Authors: Marke Kivijärvi, Tuomo Takala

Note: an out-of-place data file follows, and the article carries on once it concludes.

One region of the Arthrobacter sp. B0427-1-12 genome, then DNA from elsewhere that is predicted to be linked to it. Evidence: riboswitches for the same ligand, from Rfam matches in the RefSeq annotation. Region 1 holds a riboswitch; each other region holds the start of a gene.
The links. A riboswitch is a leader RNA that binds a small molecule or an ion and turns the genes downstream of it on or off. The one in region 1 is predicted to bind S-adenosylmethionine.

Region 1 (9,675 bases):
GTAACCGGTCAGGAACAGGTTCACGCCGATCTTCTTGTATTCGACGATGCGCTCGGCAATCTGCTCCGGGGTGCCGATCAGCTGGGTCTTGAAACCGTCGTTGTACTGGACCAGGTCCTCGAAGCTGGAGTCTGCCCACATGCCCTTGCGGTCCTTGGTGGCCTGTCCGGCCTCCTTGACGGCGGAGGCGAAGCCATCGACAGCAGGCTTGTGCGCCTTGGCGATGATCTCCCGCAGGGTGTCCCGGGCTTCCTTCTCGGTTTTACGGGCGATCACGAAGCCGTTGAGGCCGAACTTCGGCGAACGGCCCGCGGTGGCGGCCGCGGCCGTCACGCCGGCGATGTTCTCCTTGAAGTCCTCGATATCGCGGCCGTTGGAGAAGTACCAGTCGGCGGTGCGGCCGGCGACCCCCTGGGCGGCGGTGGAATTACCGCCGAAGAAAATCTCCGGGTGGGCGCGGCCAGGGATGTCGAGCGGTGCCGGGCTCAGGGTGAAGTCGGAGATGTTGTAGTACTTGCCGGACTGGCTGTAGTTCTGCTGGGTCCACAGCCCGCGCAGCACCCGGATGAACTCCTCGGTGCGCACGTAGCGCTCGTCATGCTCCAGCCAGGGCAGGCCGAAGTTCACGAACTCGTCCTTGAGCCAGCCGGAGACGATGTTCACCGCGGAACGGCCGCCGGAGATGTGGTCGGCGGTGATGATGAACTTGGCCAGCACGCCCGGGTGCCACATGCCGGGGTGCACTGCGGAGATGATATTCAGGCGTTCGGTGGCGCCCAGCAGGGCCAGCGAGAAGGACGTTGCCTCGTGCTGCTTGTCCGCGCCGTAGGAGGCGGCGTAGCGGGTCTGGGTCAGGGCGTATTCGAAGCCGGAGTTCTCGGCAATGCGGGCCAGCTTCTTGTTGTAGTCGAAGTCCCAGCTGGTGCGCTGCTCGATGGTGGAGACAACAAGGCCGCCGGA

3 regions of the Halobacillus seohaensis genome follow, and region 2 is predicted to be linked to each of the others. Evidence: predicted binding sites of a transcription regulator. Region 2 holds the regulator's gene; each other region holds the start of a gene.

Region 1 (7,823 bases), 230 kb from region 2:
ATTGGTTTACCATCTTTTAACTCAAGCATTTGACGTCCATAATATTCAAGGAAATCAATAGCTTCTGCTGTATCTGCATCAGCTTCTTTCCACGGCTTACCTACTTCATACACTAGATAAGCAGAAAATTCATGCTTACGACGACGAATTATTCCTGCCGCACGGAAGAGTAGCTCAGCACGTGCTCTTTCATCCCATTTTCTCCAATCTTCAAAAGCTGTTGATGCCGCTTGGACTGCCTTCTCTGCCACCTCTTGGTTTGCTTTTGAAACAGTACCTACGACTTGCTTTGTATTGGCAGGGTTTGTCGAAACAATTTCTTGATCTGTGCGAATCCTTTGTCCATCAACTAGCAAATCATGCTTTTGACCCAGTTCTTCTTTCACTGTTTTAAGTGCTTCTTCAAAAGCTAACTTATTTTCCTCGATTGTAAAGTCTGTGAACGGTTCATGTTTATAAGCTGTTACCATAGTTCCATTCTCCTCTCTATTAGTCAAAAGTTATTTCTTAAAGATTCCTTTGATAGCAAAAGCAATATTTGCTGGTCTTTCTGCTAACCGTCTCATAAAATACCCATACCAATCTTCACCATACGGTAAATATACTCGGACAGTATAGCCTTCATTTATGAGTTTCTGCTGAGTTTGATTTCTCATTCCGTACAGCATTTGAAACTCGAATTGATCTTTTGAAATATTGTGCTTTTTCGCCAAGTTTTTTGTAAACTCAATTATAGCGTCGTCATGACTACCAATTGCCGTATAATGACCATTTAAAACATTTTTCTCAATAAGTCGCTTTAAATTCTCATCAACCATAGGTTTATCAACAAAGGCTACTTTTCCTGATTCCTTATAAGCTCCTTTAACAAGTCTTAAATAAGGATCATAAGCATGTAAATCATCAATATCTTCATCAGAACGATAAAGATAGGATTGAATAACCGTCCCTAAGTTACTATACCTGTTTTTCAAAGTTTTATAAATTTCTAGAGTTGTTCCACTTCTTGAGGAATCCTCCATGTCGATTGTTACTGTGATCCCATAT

In this article, we examine the discursive practices of (de)stigmatizing right-wing populist party leaders. We draw on a recent example from Finland by examining how the female presidential candidate of a right-wing populist party was portrayed in the Finnish media during the 2018 presidential campaign season. We examine the stigmatization by the press media and the stigma-management tactics used by the presidential candidate to resist stigmatization. The media representation of the right-wing party leader is highly tensioned, and the media positions her political leadership within the duality of charisma and stigma. In our analysis, we extend earlier literature by unveiling the emotional tensions inherent in portraying and (de)stigmatizing populist political leadership. The results highlight how religion, radical nationalism, and inappropriate expression of emotions are intertwined as the main sources for attributing stigma. In this case, the stigmatization of the leader occurs via threatening and ridiculing imagery and erosion of the leader’s authority. Resistance to stigma occurs through distancing, emotional and moral argumentation, and attribution of strong leadership.
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